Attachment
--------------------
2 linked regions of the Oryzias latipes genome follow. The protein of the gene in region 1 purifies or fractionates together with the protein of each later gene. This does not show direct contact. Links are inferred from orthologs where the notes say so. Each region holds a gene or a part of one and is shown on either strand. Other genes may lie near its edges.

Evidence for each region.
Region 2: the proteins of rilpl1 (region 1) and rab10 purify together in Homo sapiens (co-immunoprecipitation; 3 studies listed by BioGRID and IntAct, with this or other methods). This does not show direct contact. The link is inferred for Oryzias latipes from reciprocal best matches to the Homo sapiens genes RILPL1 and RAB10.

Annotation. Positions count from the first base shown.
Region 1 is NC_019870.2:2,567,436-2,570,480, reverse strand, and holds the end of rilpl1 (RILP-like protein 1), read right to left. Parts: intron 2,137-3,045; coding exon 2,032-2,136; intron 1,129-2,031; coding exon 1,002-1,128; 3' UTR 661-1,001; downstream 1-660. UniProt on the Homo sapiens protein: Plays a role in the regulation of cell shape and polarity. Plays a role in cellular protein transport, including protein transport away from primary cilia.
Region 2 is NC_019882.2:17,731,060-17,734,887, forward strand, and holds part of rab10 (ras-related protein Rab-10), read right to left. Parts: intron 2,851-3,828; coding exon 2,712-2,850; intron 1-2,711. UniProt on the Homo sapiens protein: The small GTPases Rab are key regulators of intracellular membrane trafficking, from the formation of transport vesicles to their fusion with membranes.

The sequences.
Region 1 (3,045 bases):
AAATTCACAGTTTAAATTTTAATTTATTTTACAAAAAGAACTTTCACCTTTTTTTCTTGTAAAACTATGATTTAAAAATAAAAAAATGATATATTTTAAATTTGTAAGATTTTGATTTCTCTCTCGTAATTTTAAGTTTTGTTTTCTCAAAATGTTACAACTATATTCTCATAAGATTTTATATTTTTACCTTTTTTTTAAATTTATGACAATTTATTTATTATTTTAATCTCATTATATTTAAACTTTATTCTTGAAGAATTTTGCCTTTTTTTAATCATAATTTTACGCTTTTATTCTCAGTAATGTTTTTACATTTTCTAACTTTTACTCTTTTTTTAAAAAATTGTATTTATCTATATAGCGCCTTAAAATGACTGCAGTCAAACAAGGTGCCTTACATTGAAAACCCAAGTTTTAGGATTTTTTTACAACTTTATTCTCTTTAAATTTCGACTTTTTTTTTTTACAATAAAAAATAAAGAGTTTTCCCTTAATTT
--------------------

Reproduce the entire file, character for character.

2 linked regions of the Oryzias latipes genome follow. The protein of the gene in region 1 purifies or fractionates together with the protein of each later gene. This does not show direct contact. Links are inferred from orthologs where the notes say so. Each region holds a gene or a part of one and is shown on either strand. Other genes may lie near its edges.

Evidence for each region.
Region 2: the proteins of rilpl1 (region 1) and rab10 purify together in Homo sapiens (co-immunoprecipitation; 3 studies listed by BioGRID and IntAct, with this or other methods). This does not show direct contact. The link is inferred for Oryzias latipes from reciprocal best matches to the Homo sapiens genes RILPL1 and RAB10.

Annotation. Positions count from the first base shown.
Region 1 is NC_019870.2:2,567,436-2,570,480, reverse strand, and holds the end of rilpl1 (RILP-like protein 1), read right to left. Parts: intron 2,137-3,045; coding exon 2,032-2,136; intron 1,129-2,031; coding exon 1,002-1,128; 3' UTR 661-1,001; downstream 1-660. UniProt on the Homo sapiens protein: Plays a role in the regulation of cell shape and polarity. Plays a role in cellular protein transport, including protein transport away from primary cilia.
Region 2 is NC_019882.2:17,731,060-17,734,887, forward strand, and holds part of rab10 (ras-related protein Rab-10), read right to left. Parts: intron 2,851-3,828; coding exon 2,712-2,850; intron 1-2,711. UniProt on the Homo sapiens protein: The small GTPases Rab are key regulators of intracellular membrane trafficking, from the formation of transport vesicles to their fusion with membranes.

The sequences.
Region 1 (3,045 bases):
AAATTCACAGTTTAAATTTTAATTTATTTTACAAAAAGAACTTTCACCTTTTTTTCTTGTAAAACTATGATTTAAAAATAAAAAAATGATATATTTTAAATTTGTAAGATTTTGATTTCTCTCTCGTAATTTTAAGTTTTGTTTTCTCAAAATGTTACAACTATATTCTCATAAGATTTTATATTTTTACCTTTTTTTTAAATTTATGACAATTTATTTATTATTTTAATCTCATTATATTTAAACTTTATTCTTGAAGAATTTTGCCTTTTTTTAATCATAATTTTACGCTTTTATTCTCAGTAATGTTTTTACATTTTCTAACTTTTACTCTTTTTTTAAAAAATTGTATTTATCTATATAGCGCCTTAAAATGACTGCAGTCAAACAAGGTGCCTTACATTGAAAACCCAAGTTTTAGGATTTTTTTACAACTTTATTCTCTTTAAATTTCGACTTTTTTTTTTTACAATAAAAAATAAAGAGTTTTCCCTTAATTT